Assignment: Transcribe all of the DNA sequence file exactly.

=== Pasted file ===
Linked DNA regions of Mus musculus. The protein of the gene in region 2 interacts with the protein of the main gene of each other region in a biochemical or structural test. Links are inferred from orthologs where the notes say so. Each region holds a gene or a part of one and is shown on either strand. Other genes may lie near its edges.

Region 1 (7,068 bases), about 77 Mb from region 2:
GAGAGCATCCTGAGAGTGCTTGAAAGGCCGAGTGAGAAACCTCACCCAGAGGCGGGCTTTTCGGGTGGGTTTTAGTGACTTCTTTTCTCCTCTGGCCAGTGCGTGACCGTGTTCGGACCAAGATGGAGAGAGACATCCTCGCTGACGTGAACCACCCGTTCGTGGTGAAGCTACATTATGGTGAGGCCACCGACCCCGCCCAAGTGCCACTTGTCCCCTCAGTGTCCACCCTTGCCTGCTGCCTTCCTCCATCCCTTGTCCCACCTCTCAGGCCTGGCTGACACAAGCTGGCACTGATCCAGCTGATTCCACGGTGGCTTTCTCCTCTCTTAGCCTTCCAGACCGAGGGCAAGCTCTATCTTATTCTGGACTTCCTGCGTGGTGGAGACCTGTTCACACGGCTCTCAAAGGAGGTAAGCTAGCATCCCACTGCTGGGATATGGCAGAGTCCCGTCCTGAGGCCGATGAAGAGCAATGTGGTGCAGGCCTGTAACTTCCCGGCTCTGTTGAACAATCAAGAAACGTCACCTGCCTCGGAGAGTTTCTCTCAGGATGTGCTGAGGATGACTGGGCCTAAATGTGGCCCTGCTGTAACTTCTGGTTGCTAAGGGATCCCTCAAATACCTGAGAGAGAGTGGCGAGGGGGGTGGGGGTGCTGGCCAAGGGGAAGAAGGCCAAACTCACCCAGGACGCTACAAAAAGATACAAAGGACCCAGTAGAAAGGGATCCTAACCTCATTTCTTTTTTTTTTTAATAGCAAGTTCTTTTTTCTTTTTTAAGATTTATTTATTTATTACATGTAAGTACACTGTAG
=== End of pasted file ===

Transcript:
Linked DNA regions of Mus musculus. The protein of the gene in region 2 interacts with the protein of the main gene of each other region in a biochemical or structural test. Links are inferred from orthologs where the notes say so. Each region holds a gene or a part of one and is shown on either strand. Other genes may lie near its edges.

Region 1 (7,068 bases), about 77 Mb from region 2:
GAGAGCATCCTGAGAGTGCTTGAAAGGCCGAGTGAGAAACCTCACCCAGAGGCGGGCTTTTCGGGTGGGTTTTAGTGACTTCTTTTCTCCTCTGGCCAGTGCGTGACCGTGTTCGGACCAAGATGGAGAGAGACATCCTCGCTGACGTGAACCACCCGTTCGTGGTGAAGCTACATTATGGTGAGGCCACCGACCCCGCCCAAGTGCCACTTGTCCCCTCAGTGTCCACCCTTGCCTGCTGCCTTCCTCCATCCCTTGTCCCACCTCTCAGGCCTGGCTGACACAAGCTGGCACTGATCCAGCTGATTCCACGGTGGCTTTCTCCTCTCTTAGCCTTCCAGACCGAGGGCAAGCTCTATCTTATTCTGGACTTCCTGCGTGGTGGAGACCTGTTCACACGGCTCTCAAAGGAGGTAAGCTAGCATCCCACTGCTGGGATATGGCAGAGTCCCGTCCTGAGGCCGATGAAGAGCAATGTGGTGCAGGCCTGTAACTTCCCGGCTCTGTTGAACAATCAAGAAACGTCACCTGCCTCGGAGAGTTTCTCTCAGGATGTGCTGAGGATGACTGGGCCTAAATGTGGCCCTGCTGTAACTTCTGGTTGCTAAGGGATCCCTCAAATACCTGAGAGAGAGTGGCGAGGGGGGTGGGGGTGCTGGCCAAGGGGAAGAAGGCCAAACTCACCCAGGACGCTACAAAAAGATACAAAGGACCCAGTAGAAAGGGATCCTAACCTCATTTCTTTTTTTTTTTAATAGCAAGTTCTTTTTTCTTTTTTAAGATTTATTTATTTATTACATGTAAGTACACTGTAG